In his Second Letter to the Corinthians, St. Paul laments that the Jews of his day suffered ignorance regarding the identity of Christ because “their minds were hardened; for to this day, when they read the old covenant, that same veil remains unlifted, because only through Christ is it taken away. Yes, to this day whenever Moses is read a veil lies over their minds; but when a man turns to the Lord the veil is removed” (2 Cor 3:14-16). One can imagine the Christians in Corinth struggling to understand how the Jewish people, steeped as they were in the Sacred Scriptures of the Old Testament, failed to see how all the prophecies find their fulfillment in Jesus. The Corinthians are not alone in this, many of us often wonder how the Jews could miss this.
In his writings on the Antichrist, Blessed John Henry Newman has an extensive discussion on biblical prophecy in which he articulates an important principle: “It is not ordinarily the course of Divine Providence to interpret prophecy before the event.” Newman is referring specifically to what the role of prophecy is in God’s plan. Although prophecy is often (but not always) directed towards some future contingency, this does not mean that it is akin to being able to clearly predict what is going to happen. If it were simply to tell everyone what is going to happen in the future, then it would seem that it should be marked by clarity. Instead we find that prophecies are often obscure. Prophecy, rather than being primarily for prediction, instead has the purpose of building up the body of believers (c.f 1Cor 12:10). Its obscurity makes it impossible for those who lack the illumination from the same Spirit that inspired the prophecy to understand it. With the gift of hindsight and illumination, it seems to us that the Old Testament prophecies concerning the coming of the Messiah are very clear. But we need only see how much help the first Christians needed (the road to Emmaus and Matthew’s explicit mentioning of which actions fulfilled which prophecies) to see just how difficult this was. It is only when Our Lord comes to sweep away the clouds of obscurity by opening their minds to the Scriptures that they understood it (Lk 24:45).
There is another practical reason as well that made it particularly difficult and it has to do with the nature of the Messiah. All too often we over-generalize and say “the Jews were expecting a political Messiah and Jesus came to usher in a different kind of kingdom.” In an age where we make everything political this offers a clean explanation. Most of the Jews were expecting that the Messianic Age would follow right on the heels of the Messiah (c.f. Acts 1:6) and when that didn’t happen it shattered many people’s expectations. But to label their expectations as “political” does not quite capture what they meant.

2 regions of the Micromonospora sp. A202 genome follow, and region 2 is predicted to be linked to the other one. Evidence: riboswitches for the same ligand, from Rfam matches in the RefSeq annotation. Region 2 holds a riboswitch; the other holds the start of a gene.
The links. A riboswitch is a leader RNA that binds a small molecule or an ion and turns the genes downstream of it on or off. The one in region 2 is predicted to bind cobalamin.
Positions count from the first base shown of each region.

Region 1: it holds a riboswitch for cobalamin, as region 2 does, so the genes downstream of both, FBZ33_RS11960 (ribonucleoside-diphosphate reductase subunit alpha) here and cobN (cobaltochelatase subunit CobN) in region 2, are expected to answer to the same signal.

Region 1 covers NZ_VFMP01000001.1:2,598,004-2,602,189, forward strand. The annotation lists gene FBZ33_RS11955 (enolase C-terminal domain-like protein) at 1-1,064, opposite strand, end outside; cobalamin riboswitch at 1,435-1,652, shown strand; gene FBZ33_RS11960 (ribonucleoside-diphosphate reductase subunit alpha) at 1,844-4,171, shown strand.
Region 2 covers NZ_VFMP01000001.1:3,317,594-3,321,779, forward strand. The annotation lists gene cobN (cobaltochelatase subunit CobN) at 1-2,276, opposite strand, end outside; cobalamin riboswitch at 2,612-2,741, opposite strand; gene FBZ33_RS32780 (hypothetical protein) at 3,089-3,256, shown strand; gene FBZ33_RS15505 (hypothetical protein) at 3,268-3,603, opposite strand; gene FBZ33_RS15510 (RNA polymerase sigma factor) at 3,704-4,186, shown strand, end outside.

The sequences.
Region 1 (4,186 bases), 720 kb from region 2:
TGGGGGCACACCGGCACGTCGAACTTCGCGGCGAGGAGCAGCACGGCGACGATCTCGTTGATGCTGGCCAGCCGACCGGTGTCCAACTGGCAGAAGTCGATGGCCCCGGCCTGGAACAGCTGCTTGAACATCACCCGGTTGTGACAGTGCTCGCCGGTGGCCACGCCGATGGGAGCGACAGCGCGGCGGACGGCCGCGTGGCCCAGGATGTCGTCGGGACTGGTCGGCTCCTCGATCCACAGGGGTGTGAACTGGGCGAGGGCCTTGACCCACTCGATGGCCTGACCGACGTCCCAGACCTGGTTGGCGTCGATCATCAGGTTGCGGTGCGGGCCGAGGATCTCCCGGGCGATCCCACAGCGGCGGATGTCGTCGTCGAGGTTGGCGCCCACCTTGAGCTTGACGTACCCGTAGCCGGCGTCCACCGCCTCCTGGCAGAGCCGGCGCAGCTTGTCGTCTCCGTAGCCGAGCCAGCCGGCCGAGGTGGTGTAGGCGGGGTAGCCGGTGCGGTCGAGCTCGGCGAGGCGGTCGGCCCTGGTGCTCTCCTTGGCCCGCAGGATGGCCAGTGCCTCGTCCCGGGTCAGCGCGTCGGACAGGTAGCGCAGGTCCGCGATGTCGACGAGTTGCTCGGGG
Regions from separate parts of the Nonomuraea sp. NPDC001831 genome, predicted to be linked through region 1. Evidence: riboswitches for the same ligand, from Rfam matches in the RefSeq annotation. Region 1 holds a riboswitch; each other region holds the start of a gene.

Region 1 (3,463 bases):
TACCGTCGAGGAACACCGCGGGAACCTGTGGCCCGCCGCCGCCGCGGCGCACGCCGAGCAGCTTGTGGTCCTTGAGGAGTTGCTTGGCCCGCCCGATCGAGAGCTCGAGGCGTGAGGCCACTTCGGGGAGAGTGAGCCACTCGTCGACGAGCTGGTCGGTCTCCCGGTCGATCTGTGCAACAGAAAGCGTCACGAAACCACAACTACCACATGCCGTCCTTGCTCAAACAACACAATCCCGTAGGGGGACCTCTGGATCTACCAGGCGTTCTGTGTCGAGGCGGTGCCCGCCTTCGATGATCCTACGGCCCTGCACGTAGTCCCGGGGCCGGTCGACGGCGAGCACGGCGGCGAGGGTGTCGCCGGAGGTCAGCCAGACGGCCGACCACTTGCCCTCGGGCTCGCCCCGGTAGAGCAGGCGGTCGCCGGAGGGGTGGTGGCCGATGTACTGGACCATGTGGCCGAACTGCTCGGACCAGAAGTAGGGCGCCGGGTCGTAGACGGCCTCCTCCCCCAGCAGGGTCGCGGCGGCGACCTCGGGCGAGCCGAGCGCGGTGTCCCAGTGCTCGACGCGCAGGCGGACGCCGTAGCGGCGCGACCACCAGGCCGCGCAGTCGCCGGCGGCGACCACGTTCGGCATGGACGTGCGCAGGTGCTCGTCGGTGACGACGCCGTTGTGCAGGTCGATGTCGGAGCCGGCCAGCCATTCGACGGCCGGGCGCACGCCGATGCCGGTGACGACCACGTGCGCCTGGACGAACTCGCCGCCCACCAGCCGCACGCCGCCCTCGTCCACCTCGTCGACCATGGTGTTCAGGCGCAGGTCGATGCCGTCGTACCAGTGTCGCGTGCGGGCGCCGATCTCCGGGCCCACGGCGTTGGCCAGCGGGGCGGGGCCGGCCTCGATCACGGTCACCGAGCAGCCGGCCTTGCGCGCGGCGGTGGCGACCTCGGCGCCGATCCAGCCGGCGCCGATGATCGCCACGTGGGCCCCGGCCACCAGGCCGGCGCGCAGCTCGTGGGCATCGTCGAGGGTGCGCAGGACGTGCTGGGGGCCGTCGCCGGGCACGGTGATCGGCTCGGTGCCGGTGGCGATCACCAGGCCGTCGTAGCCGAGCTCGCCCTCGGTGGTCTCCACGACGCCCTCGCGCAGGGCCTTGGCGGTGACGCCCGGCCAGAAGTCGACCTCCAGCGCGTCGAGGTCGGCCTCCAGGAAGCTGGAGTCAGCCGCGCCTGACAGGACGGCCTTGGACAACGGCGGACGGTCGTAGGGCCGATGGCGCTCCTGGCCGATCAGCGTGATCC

The difficulty and the obscurity came in trying to somehow reconcile these different views. We know that they are all true, but one can imagine how difficult it would be to wed them together yourself. What often happened is that different schools opened up in which one chose only one of them at the expense of the others. We are often very jealous of our ideas so that once they are challenged we reject everything that doesn’t agree.
Broadly speaking there were six different sets of prophecies concerning the future Messiah:
- New Adam—based upon the promise in Gn 3:15 of the Seed of the Woman who would crush the head of the Serpent and a promise of a restoration of Eden (Is 11:1-10, Ezekiel 36:33-38)
- New Moses—based upon Moses’ prophecy that God will raise up a “prophet like me” (Dt 18:1-17). In this way the Jews were awaiting a New Exodus into a New Promised Land, a theme I have written about previously.
- Son of David, “Son of God”—this is most clearly laid out in Jesus’ discussion with the Pharisees about their understanding of the opening verses of Ps 110 when Our Lord asks them about the nature of the Messiah as David’s offspring(c.f. Mt 22:41-46).
- Son of Man—the Messiah is described by Daniel as “one like a son of man” who comes not from the earth but “with the clouds of heaven” (Daniel 7:13-15).
- Suffering Servant—Daniel prophesies that the Messiah will be “cut off” or put to death as an atonement for sin, reconciling it with Isaiah’s Suffering Servant. Jesus reconciles this with the previous one by saying “the Son of Man came to serve, not be served and give Himself as a ransom for many” (Mt 20:28).
- Priest of the Order of Melchizedek—this Priest will be a “priest forever of the order of Melchizedek” (Ps 110:1-4), offering the same sacrifice as the Davidic kings did (2Sam 6:13-17).
Although we might easily reconcile these different views of the Messiah now, it was a tremendous challenge for the early Christians and their Jewish counterparts. It was especially difficult to The Book of Hebrews, written around 65 AD was composed mainly as a reference for tying all of these strains together.
The final obstacle for the Jews was the Crucifixion. Although there are some very obvious parallels between the Passover Lamb and Our Lord (e.g. timing, “not a bone shall be broken”, etc), the Crucifixion itself could be an insurmountable obstacle. It was for the punishment of criminals and would have appeared to be nothing like a sacrifice. To all appearances, Jesus was a failure and a blasphemer. Except for one small thing. He actually called His shot this night before. What makes the Crucifixion recognizable as the Sacrifice is the Institution of the Eucharist the night before. It is God who institutes each of the covenantal sacrifices and gives them their meaning. He is the One who appoints the priest, the victim and the manner of sacrifice. It was God Incarnate Who did all those things prior to the event. Not only does the Crucifixion give meaning to the Eucharist, it is the Institution of the Eucharist by which Our Lord assigns meaning to His death on the Cross.